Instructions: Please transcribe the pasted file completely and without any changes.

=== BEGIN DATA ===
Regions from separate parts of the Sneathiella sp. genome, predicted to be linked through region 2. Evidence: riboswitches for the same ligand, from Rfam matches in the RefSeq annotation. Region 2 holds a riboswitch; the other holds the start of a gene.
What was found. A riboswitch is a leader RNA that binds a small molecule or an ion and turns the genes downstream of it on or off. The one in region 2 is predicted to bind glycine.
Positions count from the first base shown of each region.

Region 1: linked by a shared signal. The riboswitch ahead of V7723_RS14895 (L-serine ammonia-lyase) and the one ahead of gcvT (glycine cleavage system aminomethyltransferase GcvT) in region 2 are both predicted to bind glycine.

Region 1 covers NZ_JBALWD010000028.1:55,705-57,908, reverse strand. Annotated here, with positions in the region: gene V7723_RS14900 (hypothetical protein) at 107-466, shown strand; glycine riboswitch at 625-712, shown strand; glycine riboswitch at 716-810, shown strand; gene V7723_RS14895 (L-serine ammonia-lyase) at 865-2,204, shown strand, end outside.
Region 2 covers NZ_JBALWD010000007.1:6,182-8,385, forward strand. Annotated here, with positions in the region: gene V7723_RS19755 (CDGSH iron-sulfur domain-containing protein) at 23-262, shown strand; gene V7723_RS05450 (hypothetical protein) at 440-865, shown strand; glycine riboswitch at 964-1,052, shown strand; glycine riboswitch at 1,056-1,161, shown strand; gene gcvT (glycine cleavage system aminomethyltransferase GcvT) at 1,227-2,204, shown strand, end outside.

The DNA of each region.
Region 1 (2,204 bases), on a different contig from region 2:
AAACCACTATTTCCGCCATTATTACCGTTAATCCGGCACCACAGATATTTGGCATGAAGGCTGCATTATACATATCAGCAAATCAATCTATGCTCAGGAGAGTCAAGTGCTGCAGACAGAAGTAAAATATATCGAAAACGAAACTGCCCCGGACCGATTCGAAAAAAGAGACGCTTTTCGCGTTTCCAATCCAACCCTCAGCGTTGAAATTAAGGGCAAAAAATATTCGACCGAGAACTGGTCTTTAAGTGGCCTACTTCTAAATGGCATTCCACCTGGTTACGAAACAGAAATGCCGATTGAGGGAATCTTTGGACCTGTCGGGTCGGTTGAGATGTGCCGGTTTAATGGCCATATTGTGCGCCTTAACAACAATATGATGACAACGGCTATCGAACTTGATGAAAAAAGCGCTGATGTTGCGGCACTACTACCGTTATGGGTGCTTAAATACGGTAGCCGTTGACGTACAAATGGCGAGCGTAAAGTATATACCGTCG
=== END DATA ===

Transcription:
Regions from separate parts of the Sneathiella sp. genome, predicted to be linked through region 2. Evidence: riboswitches for the same ligand, from Rfam matches in the RefSeq annotation. Region 2 holds a riboswitch; the other holds the start of a gene.
What was found. A riboswitch is a leader RNA that binds a small molecule or an ion and turns the genes downstream of it on or off. The one in region 2 is predicted to bind glycine.
Positions count from the first base shown of each region.

Region 1: linked by a shared signal. The riboswitch ahead of V7723_RS14895 (L-serine ammonia-lyase) and the one ahead of gcvT (glycine cleavage system aminomethyltransferase GcvT) in region 2 are both predicted to bind glycine.

Region 1 covers NZ_JBALWD010000028.1:55,705-57,908, reverse strand. Annotated here, with positions in the region: gene V7723_RS14900 (hypothetical protein) at 107-466, shown strand; glycine riboswitch at 625-712, shown strand; glycine riboswitch at 716-810, shown strand; gene V7723_RS14895 (L-serine ammonia-lyase) at 865-2,204, shown strand, end outside.
Region 2 covers NZ_JBALWD010000007.1:6,182-8,385, forward strand. Annotated here, with positions in the region: gene V7723_RS19755 (CDGSH iron-sulfur domain-containing protein) at 23-262, shown strand; gene V7723_RS05450 (hypothetical protein) at 440-865, shown strand; glycine riboswitch at 964-1,052, shown strand; glycine riboswitch at 1,056-1,161, shown strand; gene gcvT (glycine cleavage system aminomethyltransferase GcvT) at 1,227-2,204, shown strand, end outside.

The DNA of each region.
Region 1 (2,204 bases), on a different contig from region 2:
AAACCACTATTTCCGCCATTATTACCGTTAATCCGGCACCACAGATATTTGGCATGAAGGCTGCATTATACATATCAGCAAATCAATCTATGCTCAGGAGAGTCAAGTGCTGCAGACAGAAGTAAAATATATCGAAAACGAAACTGCCCCGGACCGATTCGAAAAAAGAGACGCTTTTCGCGTTTCCAATCCAACCCTCAGCGTTGAAATTAAGGGCAAAAAATATTCGACCGAGAACTGGTCTTTAAGTGGCCTACTTCTAAATGGCATTCCACCTGGTTACGAAACAGAAATGCCGATTGAGGGAATCTTTGGACCTGTCGGGTCGGTTGAGATGTGCCGGTTTAATGGCCATATTGTGCGCCTTAACAACAATATGATGACAACGGCTATCGAACTTGATGAAAAAAGCGCTGATGTTGCGGCACTACTACCGTTATGGGTGCTTAAATACGGTAGCCGTTGACGTACAAATGGCGAGCGTAAAGTATATACCGTCG